Millie Turner on Abstract Songwriting and Creative Control
Millie Turner - the voice of an angel, and a persona to match. You’ll probably fall for her music first - captivating, catchy and high-energy - and then you’ll fall for the girl herself; the eclectic style, visual eye and playful art, all expressed through an Instagram filled with music videos storyboard-ed in scrapbooks, photos of herself scribbled over with her own art, and stripped back piano sets paired with bits of poetry.
It feels like she’s right on the cusp of something incredible, and standing at the brink of 19, I can’t help but feel the whole world’s at her feet. She sat down with us to chat about how she’s been adapting to life since she finished High School, her abstract and feeling-based songwriting process, how her art and music intertwine, and how she maintains creative control in an industry determined to tell young women who they should be, before they even know who they are.
There was a lot of hype about the first few tracks you dropped being instant ‘club classics’, which I think is funny because you were writing and releasing them at just 17 and 18! Did you intend for them to turn out that way?
No, it just happened; it just felt right to the track! I think I definitely have electro influences like William Orbit, faithless, and fat boy slim, but it wasn’t on my mind when I wrote it at all. It just happened.
You finished college last year, just as things were really starting to take off for you — was dropping out ever on the table? Why did you end up choosing to finish?
I just love learning things, to be honest, and really value it. I feel like it’s a privilege to have an education and I knew I would’ve regretted it if I hadn’t finished. It was also respecting the amount of time and effort I’d given my subjects, as well, because I loved them so much. Honestly, I think it’s actually helped a lot in my music as well. I’d love to carry on studying in the future, and even now I love reading stuff and keeping in the loop in other industries apart from music!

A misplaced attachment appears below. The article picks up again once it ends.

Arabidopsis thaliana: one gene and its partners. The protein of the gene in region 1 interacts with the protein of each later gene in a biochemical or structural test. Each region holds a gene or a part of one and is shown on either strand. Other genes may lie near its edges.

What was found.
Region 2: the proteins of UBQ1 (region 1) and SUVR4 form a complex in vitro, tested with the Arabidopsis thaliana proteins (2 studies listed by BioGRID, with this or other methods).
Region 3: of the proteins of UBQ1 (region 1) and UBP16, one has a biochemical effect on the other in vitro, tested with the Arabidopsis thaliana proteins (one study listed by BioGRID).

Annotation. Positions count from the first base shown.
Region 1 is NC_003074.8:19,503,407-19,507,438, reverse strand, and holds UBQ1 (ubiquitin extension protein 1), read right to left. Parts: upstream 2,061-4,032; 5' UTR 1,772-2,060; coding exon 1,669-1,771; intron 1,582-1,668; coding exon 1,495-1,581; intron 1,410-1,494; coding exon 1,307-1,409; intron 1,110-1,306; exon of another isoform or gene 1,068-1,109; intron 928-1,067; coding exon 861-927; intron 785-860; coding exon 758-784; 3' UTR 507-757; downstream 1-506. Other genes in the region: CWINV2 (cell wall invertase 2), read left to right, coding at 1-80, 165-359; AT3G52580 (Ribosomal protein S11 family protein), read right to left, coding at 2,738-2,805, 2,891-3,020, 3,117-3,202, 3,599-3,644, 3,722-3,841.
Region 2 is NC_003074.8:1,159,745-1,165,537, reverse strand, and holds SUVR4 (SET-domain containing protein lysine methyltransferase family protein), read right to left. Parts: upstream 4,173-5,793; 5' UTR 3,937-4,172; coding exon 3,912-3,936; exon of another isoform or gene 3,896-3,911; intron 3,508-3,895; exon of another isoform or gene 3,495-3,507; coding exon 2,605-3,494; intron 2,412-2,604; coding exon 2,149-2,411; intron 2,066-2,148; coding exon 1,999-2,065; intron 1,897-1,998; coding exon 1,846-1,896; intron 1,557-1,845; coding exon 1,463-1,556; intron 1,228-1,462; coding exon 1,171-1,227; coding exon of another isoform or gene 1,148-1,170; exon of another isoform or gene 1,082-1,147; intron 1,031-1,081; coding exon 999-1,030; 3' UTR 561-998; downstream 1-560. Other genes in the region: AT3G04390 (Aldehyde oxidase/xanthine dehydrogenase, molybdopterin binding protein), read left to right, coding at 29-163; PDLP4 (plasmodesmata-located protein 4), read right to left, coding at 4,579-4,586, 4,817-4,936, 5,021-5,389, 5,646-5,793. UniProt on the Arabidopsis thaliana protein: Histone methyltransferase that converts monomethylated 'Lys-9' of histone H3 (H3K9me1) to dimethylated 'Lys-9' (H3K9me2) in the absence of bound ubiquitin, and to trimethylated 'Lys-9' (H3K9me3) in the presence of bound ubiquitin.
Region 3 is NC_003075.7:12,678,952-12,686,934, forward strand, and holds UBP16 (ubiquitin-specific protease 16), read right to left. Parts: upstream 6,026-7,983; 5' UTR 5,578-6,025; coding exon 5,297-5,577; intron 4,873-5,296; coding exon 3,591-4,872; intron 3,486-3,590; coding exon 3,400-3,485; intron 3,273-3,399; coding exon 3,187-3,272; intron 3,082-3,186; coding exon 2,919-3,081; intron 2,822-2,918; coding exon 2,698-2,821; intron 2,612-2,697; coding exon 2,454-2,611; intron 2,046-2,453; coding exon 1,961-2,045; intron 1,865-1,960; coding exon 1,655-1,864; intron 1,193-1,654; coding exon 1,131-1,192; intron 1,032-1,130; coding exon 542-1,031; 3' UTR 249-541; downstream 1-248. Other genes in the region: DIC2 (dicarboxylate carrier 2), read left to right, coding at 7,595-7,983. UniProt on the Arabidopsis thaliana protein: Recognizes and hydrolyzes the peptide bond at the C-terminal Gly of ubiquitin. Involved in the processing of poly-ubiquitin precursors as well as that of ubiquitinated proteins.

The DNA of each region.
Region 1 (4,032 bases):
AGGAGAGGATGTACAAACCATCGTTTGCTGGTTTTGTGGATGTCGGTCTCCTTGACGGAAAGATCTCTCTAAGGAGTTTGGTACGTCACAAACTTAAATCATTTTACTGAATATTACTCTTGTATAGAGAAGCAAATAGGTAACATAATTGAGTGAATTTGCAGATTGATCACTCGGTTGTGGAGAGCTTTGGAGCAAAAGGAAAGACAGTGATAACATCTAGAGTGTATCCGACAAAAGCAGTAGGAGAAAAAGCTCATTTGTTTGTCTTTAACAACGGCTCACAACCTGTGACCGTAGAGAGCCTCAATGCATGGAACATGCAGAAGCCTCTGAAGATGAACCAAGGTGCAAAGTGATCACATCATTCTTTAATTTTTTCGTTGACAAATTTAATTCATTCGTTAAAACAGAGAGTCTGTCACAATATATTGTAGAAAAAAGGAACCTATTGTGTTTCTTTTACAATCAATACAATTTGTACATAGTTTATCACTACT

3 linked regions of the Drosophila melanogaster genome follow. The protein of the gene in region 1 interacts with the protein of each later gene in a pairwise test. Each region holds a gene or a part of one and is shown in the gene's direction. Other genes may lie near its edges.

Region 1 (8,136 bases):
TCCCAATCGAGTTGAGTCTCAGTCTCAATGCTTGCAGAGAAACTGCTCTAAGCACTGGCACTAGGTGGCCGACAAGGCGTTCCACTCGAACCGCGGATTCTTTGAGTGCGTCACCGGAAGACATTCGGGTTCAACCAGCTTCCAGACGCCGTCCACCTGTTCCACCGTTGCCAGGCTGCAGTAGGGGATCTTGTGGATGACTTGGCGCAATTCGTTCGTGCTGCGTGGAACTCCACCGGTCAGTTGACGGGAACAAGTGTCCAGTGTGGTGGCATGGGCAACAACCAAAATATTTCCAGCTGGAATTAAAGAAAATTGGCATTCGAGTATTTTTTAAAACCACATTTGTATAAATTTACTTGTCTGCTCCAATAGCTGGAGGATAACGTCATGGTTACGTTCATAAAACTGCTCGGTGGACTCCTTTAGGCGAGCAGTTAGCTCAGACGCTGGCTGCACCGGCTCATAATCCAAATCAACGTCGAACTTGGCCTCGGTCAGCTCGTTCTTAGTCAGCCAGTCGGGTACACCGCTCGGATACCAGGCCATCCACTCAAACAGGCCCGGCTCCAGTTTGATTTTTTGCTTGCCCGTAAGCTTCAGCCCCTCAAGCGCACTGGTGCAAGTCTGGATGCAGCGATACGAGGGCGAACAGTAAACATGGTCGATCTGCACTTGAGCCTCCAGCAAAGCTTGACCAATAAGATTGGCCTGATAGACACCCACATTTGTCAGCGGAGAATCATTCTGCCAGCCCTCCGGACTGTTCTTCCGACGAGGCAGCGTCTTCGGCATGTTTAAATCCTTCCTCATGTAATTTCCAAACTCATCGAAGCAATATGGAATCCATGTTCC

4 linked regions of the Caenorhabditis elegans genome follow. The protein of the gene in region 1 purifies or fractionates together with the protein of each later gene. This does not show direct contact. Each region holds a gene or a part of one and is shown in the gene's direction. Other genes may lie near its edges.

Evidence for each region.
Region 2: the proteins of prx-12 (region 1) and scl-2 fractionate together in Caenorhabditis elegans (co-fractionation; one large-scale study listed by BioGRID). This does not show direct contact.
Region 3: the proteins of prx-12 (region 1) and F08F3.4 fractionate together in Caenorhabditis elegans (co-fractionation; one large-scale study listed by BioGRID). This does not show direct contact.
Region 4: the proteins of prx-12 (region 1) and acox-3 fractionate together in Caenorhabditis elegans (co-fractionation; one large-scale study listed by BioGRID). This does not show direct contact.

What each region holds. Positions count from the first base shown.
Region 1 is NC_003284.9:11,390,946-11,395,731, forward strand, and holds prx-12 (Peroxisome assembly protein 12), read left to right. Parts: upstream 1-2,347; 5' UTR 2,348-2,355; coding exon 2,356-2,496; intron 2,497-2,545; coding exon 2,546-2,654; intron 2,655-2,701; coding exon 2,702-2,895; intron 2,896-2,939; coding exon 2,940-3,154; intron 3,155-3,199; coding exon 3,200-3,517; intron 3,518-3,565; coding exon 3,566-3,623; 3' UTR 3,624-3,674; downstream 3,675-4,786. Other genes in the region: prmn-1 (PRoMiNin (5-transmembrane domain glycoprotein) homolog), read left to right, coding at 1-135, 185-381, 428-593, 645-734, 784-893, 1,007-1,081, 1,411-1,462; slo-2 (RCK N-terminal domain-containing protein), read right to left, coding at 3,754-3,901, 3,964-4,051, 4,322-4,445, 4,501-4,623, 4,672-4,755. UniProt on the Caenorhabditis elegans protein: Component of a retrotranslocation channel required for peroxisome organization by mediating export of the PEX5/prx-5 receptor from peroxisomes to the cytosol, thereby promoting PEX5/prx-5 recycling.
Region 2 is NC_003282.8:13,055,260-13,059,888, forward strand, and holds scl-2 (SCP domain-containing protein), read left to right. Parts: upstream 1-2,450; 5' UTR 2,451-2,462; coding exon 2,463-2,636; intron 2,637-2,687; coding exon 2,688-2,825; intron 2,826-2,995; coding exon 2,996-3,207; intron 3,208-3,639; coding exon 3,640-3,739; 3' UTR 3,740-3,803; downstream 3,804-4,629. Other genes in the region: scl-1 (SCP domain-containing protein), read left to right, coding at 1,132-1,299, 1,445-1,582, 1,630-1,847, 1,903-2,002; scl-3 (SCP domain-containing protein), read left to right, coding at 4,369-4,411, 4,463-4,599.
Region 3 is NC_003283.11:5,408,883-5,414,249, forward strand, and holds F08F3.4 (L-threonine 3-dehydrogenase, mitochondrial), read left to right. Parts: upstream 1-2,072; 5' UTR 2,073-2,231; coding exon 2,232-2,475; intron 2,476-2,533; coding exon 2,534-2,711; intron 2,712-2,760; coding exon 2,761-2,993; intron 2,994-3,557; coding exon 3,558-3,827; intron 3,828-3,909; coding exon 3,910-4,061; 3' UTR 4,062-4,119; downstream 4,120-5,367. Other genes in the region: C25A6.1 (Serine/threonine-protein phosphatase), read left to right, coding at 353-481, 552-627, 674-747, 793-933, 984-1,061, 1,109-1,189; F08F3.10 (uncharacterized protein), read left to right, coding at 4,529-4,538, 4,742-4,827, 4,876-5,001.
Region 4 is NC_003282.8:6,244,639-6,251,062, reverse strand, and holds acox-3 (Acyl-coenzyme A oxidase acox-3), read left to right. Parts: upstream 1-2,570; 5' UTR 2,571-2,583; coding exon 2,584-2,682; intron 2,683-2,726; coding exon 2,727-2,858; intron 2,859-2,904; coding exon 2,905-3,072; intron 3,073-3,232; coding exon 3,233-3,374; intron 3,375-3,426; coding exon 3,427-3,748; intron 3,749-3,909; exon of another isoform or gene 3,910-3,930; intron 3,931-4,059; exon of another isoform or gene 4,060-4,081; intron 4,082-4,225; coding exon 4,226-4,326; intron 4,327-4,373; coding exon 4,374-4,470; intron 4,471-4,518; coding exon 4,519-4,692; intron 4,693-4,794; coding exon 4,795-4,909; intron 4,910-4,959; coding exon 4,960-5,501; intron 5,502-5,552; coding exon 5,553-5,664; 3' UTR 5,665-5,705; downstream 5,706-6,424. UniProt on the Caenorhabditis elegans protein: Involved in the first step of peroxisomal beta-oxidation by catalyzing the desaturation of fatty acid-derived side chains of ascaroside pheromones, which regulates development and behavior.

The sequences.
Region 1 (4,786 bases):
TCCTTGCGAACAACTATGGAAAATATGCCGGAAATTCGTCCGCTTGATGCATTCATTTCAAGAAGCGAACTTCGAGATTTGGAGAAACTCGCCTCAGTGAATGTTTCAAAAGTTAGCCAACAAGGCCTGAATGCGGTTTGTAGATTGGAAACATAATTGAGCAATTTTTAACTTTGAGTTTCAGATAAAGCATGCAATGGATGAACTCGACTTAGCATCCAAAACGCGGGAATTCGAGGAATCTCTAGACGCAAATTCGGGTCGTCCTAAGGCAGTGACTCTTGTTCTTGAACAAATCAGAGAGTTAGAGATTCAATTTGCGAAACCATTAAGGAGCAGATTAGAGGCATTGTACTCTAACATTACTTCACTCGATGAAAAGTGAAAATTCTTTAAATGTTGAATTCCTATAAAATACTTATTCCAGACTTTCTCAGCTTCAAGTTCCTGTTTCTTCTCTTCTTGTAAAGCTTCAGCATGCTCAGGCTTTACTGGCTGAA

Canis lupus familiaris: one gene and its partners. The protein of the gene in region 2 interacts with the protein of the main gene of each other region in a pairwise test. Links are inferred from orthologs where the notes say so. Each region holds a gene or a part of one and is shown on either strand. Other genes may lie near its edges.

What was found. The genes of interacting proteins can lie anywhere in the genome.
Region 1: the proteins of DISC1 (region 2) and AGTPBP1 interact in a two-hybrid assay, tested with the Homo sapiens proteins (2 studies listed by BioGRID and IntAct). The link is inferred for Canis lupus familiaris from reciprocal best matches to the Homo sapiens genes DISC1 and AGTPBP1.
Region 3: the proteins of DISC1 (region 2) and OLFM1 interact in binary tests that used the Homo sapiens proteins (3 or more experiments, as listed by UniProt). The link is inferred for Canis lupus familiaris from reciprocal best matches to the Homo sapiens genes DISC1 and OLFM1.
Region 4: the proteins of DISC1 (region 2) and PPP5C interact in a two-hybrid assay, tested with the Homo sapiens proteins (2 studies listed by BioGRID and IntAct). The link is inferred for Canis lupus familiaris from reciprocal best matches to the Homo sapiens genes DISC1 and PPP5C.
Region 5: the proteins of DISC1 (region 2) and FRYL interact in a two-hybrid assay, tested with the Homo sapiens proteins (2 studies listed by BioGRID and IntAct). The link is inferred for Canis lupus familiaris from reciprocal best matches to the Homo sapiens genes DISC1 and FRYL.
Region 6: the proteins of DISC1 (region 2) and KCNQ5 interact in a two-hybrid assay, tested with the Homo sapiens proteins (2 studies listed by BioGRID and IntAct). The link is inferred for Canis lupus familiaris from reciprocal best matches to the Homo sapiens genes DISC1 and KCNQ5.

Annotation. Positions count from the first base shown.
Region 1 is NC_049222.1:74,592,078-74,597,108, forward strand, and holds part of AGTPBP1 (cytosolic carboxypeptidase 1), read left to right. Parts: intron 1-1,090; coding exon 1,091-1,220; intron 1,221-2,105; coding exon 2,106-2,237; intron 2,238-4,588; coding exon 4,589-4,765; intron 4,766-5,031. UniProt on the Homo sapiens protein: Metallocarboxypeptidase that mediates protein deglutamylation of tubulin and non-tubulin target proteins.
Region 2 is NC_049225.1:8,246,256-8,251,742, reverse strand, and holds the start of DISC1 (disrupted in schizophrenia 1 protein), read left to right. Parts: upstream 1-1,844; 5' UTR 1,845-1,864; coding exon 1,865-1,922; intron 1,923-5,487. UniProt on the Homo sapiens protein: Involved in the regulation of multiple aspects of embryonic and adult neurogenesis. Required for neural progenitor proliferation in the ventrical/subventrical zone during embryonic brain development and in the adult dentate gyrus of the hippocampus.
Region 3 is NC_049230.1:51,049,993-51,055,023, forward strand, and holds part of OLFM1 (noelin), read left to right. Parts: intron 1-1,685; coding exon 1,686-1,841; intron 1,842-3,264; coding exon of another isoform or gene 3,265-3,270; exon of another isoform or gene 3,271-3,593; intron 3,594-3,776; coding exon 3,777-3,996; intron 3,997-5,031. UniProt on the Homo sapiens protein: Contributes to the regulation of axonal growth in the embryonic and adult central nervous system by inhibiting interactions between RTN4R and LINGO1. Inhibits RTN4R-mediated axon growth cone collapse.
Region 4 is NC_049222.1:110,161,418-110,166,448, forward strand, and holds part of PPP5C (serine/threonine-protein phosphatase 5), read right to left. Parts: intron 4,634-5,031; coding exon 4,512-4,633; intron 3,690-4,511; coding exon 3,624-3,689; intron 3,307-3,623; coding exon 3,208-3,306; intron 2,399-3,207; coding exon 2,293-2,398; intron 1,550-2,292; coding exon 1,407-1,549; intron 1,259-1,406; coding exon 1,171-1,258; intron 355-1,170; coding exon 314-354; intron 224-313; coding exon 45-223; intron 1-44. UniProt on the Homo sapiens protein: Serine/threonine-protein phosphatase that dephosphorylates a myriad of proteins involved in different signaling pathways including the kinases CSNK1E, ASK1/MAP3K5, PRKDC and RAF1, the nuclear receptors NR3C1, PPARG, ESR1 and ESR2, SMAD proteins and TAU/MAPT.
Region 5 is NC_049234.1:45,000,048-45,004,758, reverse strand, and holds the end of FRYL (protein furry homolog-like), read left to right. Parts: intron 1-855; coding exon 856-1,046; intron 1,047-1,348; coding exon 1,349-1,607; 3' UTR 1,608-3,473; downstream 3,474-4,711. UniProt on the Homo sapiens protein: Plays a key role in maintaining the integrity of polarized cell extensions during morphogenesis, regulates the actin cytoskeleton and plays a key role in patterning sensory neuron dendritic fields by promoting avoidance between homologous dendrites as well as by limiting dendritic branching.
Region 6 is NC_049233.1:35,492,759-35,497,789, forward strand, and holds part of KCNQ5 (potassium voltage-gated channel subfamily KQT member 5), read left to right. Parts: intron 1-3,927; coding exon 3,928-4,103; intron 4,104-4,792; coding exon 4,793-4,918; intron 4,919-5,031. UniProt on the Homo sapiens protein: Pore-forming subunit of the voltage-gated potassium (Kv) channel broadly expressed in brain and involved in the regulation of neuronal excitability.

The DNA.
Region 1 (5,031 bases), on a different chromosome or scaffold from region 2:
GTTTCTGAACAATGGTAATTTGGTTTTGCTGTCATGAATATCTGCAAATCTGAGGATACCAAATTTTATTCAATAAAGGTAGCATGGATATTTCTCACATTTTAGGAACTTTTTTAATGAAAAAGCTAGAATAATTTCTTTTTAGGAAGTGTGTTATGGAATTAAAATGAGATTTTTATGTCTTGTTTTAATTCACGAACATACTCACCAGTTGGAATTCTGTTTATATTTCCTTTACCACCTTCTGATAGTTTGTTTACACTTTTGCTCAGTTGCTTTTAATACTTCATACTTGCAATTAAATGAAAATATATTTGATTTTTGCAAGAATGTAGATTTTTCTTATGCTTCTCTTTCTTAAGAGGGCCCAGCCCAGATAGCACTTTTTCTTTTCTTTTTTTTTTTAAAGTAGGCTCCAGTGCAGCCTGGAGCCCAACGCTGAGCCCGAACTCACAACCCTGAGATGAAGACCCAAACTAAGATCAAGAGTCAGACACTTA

You’re turning 19 soon — are you finding yourself starting to settle into the rhythm of this career, or is it all still really new and overwhelming and exciting?
It’s true, it’s been weird adjusting from a formal, regulated life in education, to being in a completely creative industry where you have to be really sporadic and chaotic. But I’m such a chaotic person that honestly adjusting has suited me really well.
“I think when you overthink the process it becomes too formulaic and
not honest. Overall, every song’s going to start differently.”
What’s your songwriting process, usually? You put up a lot of beautiful short snippets of poetry on Instagram — are they ever the beginnings of whole songs?
Yes! I think it always starts with a mood, through a single melody, a lyric, some chords, whichever way captures the mood of the moment; that’s what you have to try to capture in the song. From then on it just begins to grow, as you add lyrics, melodies, etc. I think when you overthink the process it becomes too formulaic and not honest. Overall, every song’s going to start differently.
What do you try and achieve most through your songwriting? What feeling(s) are you trying to channel?
I just try and capture a moment and elevate it into something! Passion, and the diversity of emotion. This could be from a conversation, an idea, a drawing, but also observation. Like, I love making characters and building abstract ideas that don’t make total sense but are still an insight into how I feel about something. I hate making it too straightforward.
I saw a bit of a quick sketchbook flip-through on your Instagram story a few days ago — was that storyboarding for a music video? Do you usually have a lot of creative control over the visual elements of your music?
Yeah! I think with my songs comes a whole visual element for me. Usually, I have pictures in my head when I write a song, or I have to draw the ideas out to get the idea out, so it makes the visual part really important to me. I try and have as much creative control over the visuals, because they are such a source of inspiration from me in the first place.
How easy or difficult have you found it be maintaining creative control over your music and image, particularly as a young woman starting out in the industry?